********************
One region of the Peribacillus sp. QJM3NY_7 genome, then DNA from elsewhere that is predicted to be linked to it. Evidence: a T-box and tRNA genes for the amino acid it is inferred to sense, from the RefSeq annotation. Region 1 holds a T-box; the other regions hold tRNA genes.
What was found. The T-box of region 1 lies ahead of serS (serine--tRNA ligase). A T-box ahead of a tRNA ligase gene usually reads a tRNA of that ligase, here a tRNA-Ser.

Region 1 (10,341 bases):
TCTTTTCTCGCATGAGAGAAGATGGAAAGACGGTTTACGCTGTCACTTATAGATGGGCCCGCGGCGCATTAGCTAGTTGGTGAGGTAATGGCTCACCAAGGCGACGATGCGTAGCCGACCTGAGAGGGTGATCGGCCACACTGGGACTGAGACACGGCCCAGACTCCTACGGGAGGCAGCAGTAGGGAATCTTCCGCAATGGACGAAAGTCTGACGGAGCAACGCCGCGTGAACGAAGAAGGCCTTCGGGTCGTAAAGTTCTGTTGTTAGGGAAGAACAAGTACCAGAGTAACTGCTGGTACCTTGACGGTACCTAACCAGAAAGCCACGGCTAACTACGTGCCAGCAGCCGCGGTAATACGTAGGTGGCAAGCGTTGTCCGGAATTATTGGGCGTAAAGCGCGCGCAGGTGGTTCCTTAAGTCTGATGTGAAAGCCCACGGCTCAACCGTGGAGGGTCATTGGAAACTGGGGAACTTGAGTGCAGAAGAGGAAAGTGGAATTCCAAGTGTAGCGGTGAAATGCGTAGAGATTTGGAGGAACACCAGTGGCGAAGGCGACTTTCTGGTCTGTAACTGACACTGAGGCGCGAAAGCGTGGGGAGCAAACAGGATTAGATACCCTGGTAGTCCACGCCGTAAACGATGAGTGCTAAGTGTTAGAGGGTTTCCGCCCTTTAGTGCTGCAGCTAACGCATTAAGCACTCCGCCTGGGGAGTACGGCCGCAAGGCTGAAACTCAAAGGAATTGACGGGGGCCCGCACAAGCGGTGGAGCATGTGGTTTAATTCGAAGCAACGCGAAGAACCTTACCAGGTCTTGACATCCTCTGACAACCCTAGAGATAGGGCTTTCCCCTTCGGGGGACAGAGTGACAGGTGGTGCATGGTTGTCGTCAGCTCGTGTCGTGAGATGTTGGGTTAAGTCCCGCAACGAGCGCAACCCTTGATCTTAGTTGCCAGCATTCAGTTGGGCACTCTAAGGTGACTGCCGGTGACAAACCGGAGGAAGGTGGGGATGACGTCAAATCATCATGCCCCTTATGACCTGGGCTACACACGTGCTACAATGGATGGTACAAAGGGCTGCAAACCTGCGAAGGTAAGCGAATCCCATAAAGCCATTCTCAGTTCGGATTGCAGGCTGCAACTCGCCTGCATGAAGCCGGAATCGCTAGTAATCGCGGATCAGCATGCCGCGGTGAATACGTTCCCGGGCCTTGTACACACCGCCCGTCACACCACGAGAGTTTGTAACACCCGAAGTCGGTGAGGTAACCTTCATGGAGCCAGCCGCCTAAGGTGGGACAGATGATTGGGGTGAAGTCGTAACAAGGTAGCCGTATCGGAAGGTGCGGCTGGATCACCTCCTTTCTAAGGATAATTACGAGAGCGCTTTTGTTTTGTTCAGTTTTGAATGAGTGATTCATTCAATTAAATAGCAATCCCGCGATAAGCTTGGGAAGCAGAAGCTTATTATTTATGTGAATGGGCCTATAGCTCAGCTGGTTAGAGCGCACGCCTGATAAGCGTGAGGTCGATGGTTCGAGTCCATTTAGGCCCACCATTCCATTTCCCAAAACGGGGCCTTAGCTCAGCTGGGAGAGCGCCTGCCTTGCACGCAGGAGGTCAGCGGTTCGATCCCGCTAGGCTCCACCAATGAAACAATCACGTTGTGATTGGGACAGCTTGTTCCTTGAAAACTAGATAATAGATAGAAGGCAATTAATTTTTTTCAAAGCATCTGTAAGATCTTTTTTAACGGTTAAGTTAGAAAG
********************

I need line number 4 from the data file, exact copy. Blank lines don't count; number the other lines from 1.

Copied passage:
TCTTTTCTCGCATGAGAGAAGATGGAAAGACGGTTTACGCTGTCACTTATAGATGGGCCCGCGGCGCATTAGCTAGTTGGTGAGGTAATGGCTCACCAAGGCGACGATGCGTAGCCGACCTGAGAGGGTGATCGGCCACACTGGGACTGAGACACGGCCCAGACTCCTACGGGAGGCAGCAGTAGGGAATCTTCCGCAATGGACGAAAGTCTGACGGAGCAACGCCGCGTGAACGAAGAAGGCCTTCGGGTCGTAAAGTTCTGTTGTTAGGGAAGAACAAGTACCAGAGTAACTGCTGGTACCTTGACGGTACCTAACCAGAAAGCCACGGCTAACTACGTGCCAGCAGCCGCGGTAATACGTAGGTGGCAAGCGTTGTCCGGAATTATTGGGCGTAAAGCGCGCGCAGGTGGTTCCTTAAGTCTGATGTGAAAGCCCACGGCTCAACCGTGGAGGGTCATTGGAAACTGGGGAACTTGAGTGCAGAAGAGGAAAGTGGAATTCCAAGTGTAGCGGTGAAATGCGTAGAGATTTGGAGGAACACCAGTGGCGAAGGCGACTTTCTGGTCTGTAACTGACACTGAGGCGCGAAAGCGTGGGGAGCAAACAGGATTAGATACCCTGGTAGTCCACGCCGTAAACGATGAGTGCTAAGTGTTAGAGGGTTTCCGCCCTTTAGTGCTGCAGCTAACGCATTAAGCACTCCGCCTGGGGAGTACGGCCGCAAGGCTGAAACTCAAAGGAATTGACGGGGGCCCGCACAAGCGGTGGAGCATGTGGTTTAATTCGAAGCAACGCGAAGAACCTTACCAGGTCTTGACATCCTCTGACAACCCTAGAGATAGGGCTTTCCCCTTCGGGGGACAGAGTGACAGGTGGTGCATGGTTGTCGTCAGCTCGTGTCGTGAGATGTTGGGTTAAGTCCCGCAACGAGCGCAACCCTTGATCTTAGTTGCCAGCATTCAGTTGGGCACTCTAAGGTGACTGCCGGTGACAAACCGGAGGAAGGTGGGGATGACGTCAAATCATCATGCCCCTTATGACCTGGGCTACACACGTGCTACAATGGATGGTACAAAGGGCTGCAAACCTGCGAAGGTAAGCGAATCCCATAAAGCCATTCTCAGTTCGGATTGCAGGCTGCAACTCGCCTGCATGAAGCCGGAATCGCTAGTAATCGCGGATCAGCATGCCGCGGTGAATACGTTCCCGGGCCTTGTACACACCGCCCGTCACACCACGAGAGTTTGTAACACCCGAAGTCGGTGAGGTAACCTTCATGGAGCCAGCCGCCTAAGGTGGGACAGATGATTGGGGTGAAGTCGTAACAAGGTAGCCGTATCGGAAGGTGCGGCTGGATCACCTCCTTTCTAAGGATAATTACGAGAGCGCTTTTGTTTTGTTCAGTTTTGAATGAGTGATTCATTCAATTAAATAGCAATCCCGCGATAAGCTTGGGAAGCAGAAGCTTATTATTTATGTGAATGGGCCTATAGCTCAGCTGGTTAGAGCGCACGCCTGATAAGCGTGAGGTCGATGGTTCGAGTCCATTTAGGCCCACCATTCCATTTCCCAAAACGGGGCCTTAGCTCAGCTGGGAGAGCGCCTGCCTTGCACGCAGGAGGTCAGCGGTTCGATCCCGCTAGGCTCCACCAATGAAACAATCACGTTGTGATTGGGACAGCTTGTTCCTTGAAAACTAGATAATAGATAGAAGGCAATTAATTTTTTTCAAAGCATCTGTAAGATCTTTTTTAACGGTTAAGTTAGAAAG